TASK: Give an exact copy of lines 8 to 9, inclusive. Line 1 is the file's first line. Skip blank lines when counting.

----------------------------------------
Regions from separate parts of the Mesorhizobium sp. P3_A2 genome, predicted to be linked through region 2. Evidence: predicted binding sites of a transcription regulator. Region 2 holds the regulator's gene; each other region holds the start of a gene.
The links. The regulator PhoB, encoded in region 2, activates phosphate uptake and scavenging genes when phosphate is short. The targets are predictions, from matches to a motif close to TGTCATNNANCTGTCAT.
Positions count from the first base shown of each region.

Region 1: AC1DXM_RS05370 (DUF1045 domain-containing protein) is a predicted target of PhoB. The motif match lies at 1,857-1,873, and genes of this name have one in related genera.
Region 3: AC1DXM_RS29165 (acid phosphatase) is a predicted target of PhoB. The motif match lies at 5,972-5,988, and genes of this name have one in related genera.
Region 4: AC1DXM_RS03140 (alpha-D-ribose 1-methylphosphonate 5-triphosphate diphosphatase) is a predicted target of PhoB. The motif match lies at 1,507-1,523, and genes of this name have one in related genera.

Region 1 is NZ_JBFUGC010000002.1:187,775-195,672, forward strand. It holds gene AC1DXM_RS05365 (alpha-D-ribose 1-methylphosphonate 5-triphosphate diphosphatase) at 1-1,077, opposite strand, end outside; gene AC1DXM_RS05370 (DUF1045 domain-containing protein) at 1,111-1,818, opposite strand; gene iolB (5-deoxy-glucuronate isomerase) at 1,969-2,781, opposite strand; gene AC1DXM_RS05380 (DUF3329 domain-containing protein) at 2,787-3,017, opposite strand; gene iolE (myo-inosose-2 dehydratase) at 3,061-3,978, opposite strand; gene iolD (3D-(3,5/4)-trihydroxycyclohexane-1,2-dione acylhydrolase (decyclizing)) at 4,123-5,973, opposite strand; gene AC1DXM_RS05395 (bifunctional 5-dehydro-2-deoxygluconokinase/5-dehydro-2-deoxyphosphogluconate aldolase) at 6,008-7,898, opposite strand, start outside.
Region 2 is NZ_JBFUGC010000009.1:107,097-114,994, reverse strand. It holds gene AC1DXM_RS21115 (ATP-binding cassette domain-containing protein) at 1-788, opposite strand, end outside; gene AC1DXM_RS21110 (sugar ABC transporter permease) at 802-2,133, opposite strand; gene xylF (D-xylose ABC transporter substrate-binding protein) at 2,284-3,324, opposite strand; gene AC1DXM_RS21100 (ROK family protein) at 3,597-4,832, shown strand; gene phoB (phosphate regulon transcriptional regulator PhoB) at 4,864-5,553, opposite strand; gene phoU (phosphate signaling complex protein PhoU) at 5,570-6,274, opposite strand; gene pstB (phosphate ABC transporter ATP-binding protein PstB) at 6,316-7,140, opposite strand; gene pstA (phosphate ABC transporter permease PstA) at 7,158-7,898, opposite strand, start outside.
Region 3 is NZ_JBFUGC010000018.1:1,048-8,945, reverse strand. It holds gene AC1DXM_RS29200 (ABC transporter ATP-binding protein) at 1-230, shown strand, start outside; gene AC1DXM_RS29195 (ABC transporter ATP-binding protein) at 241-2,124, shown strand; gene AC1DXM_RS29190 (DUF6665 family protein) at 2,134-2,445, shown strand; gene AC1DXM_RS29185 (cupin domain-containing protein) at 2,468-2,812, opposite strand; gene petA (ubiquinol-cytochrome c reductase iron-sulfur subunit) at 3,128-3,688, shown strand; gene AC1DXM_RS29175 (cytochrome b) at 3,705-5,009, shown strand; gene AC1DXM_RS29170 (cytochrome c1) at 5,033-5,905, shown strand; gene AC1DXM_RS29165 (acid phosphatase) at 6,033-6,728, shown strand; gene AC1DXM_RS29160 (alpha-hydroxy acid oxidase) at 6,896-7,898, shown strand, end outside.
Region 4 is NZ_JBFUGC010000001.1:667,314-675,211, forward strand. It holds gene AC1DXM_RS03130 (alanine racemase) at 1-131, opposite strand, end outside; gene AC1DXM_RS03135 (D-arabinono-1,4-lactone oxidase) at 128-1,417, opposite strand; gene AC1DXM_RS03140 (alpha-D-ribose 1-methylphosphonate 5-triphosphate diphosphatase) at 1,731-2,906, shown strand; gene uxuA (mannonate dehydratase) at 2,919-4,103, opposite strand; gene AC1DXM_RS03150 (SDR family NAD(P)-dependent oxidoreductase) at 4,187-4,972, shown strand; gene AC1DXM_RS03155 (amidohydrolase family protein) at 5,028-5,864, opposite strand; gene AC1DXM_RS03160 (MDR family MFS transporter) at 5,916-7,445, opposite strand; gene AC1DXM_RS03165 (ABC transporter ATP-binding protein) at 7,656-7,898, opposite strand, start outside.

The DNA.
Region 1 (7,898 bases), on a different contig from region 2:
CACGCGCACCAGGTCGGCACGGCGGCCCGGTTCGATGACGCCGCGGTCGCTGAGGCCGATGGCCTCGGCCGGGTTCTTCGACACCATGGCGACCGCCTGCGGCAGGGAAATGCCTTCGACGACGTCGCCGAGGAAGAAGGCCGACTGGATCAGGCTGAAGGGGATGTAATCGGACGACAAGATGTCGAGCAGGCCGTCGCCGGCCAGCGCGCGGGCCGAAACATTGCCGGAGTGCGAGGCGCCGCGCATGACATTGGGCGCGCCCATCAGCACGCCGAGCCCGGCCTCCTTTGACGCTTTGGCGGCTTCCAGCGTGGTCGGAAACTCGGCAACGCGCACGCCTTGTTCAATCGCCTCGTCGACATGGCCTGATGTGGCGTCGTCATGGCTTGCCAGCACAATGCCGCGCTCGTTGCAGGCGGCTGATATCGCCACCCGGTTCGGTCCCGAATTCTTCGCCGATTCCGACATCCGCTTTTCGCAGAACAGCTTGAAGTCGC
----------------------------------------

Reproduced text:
Region 2 is NZ_JBFUGC010000009.1:107,097-114,994, reverse strand. It holds gene AC1DXM_RS21115 (ATP-binding cassette domain-containing protein) at 1-788, opposite strand, end outside; gene AC1DXM_RS21110 (sugar ABC transporter permease) at 802-2,133, opposite strand; gene xylF (D-xylose ABC transporter substrate-binding protein) at 2,284-3,324, opposite strand; gene AC1DXM_RS21100 (ROK family protein) at 3,597-4,832, shown strand; gene phoB (phosphate regulon transcriptional regulator PhoB) at 4,864-5,553, opposite strand; gene phoU (phosphate signaling complex protein PhoU) at 5,570-6,274, opposite strand; gene pstB (phosphate ABC transporter ATP-binding protein PstB) at 6,316-7,140, opposite strand; gene pstA (phosphate ABC transporter permease PstA) at 7,158-7,898, opposite strand, start outside.
Region 3 is NZ_JBFUGC010000018.1:1,048-8,945, reverse strand. It holds gene AC1DXM_RS29200 (ABC transporter ATP-binding protein) at 1-230, shown strand, start outside; gene AC1DXM_RS29195 (ABC transporter ATP-binding protein) at 241-2,124, shown strand; gene AC1DXM_RS29190 (DUF6665 family protein) at 2,134-2,445, shown strand; gene AC1DXM_RS29185 (cupin domain-containing protein) at 2,468-2,812, opposite strand; gene petA (ubiquinol-cytochrome c reductase iron-sulfur subunit) at 3,128-3,688, shown strand; gene AC1DXM_RS29175 (cytochrome b) at 3,705-5,009, shown strand; gene AC1DXM_RS29170 (cytochrome c1) at 5,033-5,905, shown strand; gene AC1DXM_RS29165 (acid phosphatase) at 6,033-6,728, shown strand; gene AC1DXM_RS29160 (alpha-hydroxy acid oxidase) at 6,896-7,898, shown strand, end outside.